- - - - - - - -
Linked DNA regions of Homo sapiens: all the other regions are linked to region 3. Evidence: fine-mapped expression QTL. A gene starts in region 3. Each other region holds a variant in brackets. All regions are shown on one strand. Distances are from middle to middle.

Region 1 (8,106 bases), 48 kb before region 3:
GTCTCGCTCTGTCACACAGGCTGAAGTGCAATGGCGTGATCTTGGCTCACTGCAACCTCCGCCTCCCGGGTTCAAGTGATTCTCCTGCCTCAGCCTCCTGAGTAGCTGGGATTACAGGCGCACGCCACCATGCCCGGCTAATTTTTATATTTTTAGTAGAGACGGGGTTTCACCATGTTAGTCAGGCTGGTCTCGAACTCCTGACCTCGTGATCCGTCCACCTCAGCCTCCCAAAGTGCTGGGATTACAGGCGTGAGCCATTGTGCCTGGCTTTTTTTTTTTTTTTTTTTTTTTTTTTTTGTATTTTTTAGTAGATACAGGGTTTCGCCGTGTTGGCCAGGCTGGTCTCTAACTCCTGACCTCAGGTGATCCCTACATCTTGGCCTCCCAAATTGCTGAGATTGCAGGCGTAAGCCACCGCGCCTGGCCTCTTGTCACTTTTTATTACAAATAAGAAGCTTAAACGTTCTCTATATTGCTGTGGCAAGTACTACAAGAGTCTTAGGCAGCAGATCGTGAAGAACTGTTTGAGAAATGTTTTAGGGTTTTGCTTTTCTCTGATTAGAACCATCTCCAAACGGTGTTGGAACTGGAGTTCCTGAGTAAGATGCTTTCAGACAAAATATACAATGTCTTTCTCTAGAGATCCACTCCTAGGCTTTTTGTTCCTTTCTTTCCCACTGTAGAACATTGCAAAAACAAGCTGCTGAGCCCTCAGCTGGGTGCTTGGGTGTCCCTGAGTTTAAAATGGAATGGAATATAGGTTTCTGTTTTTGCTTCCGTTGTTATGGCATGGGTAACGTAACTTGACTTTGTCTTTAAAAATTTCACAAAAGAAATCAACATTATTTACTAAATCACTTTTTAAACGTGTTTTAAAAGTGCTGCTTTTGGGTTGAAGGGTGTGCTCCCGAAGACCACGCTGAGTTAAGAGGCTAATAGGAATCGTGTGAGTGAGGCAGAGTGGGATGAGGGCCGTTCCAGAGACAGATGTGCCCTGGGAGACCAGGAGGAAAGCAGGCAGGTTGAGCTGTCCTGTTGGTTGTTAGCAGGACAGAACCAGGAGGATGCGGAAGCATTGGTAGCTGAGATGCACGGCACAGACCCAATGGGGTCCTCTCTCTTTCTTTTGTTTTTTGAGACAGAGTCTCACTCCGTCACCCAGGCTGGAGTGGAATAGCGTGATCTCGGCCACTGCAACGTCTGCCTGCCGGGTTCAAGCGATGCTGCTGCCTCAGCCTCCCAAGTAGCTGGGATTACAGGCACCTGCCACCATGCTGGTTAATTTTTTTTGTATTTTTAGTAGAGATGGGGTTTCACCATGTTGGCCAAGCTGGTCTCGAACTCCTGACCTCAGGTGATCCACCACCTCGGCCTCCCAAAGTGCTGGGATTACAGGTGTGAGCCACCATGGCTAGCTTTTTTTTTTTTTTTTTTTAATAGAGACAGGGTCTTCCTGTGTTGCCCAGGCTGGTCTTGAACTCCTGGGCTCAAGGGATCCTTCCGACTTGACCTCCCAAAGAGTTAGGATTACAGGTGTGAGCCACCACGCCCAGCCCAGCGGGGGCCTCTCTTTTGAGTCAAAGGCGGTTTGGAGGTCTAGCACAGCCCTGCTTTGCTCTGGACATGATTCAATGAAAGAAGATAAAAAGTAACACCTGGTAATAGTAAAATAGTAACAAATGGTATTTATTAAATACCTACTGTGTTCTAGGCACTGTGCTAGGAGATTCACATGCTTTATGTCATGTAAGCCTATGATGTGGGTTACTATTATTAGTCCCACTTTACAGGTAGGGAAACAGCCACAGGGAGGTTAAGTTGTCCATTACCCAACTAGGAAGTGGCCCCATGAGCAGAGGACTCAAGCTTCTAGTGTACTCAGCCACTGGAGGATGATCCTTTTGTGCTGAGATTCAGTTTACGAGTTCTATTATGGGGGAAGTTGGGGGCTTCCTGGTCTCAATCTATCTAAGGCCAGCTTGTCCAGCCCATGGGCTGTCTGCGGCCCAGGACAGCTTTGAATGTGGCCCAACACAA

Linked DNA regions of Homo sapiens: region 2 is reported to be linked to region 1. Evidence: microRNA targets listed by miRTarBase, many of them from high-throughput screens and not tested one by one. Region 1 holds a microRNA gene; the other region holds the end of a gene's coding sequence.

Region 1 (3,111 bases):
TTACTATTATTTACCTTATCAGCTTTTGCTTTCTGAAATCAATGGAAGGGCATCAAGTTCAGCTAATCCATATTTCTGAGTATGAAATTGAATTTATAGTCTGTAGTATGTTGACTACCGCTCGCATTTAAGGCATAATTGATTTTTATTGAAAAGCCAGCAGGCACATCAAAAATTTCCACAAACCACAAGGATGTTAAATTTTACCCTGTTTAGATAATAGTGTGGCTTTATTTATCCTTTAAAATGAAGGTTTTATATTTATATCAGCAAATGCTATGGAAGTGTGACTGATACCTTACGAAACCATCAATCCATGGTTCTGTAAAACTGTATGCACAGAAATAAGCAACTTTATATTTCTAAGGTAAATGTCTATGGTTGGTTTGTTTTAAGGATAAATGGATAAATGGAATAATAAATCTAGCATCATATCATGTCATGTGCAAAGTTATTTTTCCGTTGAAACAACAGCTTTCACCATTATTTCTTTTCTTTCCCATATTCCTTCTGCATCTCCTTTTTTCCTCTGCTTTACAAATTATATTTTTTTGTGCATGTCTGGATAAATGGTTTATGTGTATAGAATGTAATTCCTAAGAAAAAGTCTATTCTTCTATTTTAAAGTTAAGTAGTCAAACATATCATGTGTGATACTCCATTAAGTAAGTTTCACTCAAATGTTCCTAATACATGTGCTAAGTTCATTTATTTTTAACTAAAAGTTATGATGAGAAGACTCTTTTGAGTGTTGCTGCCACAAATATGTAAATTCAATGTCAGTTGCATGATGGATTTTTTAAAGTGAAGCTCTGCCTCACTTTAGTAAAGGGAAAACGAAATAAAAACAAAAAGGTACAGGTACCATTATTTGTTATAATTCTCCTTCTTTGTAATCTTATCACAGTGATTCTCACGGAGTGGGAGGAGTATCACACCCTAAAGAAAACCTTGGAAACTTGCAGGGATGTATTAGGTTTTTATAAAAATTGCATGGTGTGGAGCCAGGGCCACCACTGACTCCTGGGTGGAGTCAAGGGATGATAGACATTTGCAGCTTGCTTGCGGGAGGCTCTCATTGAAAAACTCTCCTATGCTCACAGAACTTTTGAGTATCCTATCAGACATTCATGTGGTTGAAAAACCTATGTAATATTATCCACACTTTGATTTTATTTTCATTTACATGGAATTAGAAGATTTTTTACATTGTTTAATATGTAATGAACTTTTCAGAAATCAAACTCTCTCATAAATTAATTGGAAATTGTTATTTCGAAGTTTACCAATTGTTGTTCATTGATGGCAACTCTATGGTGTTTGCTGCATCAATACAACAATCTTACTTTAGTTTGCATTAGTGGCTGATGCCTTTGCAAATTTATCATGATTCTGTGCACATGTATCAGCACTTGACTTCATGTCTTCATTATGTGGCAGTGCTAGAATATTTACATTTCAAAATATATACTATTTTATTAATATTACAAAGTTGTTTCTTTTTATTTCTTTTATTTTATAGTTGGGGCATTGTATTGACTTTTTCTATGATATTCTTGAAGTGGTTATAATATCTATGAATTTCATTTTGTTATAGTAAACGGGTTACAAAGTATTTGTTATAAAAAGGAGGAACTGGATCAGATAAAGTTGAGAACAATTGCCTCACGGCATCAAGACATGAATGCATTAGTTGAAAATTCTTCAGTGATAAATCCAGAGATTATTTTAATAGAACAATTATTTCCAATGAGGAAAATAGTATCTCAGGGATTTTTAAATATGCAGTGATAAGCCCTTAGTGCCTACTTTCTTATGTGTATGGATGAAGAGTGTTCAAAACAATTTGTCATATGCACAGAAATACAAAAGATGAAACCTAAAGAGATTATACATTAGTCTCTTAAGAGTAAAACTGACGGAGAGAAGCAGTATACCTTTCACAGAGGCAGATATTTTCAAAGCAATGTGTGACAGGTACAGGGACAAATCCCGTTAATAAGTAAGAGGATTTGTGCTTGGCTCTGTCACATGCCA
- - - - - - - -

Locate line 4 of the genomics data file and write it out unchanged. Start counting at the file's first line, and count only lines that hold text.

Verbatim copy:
Linked DNA regions of Homo sapiens: region 2 is reported to be linked to region 1. Evidence: microRNA targets listed by miRTarBase, many of them from high-throughput screens and not tested one by one. Region 1 holds a microRNA gene; the other region holds the end of a gene's coding sequence.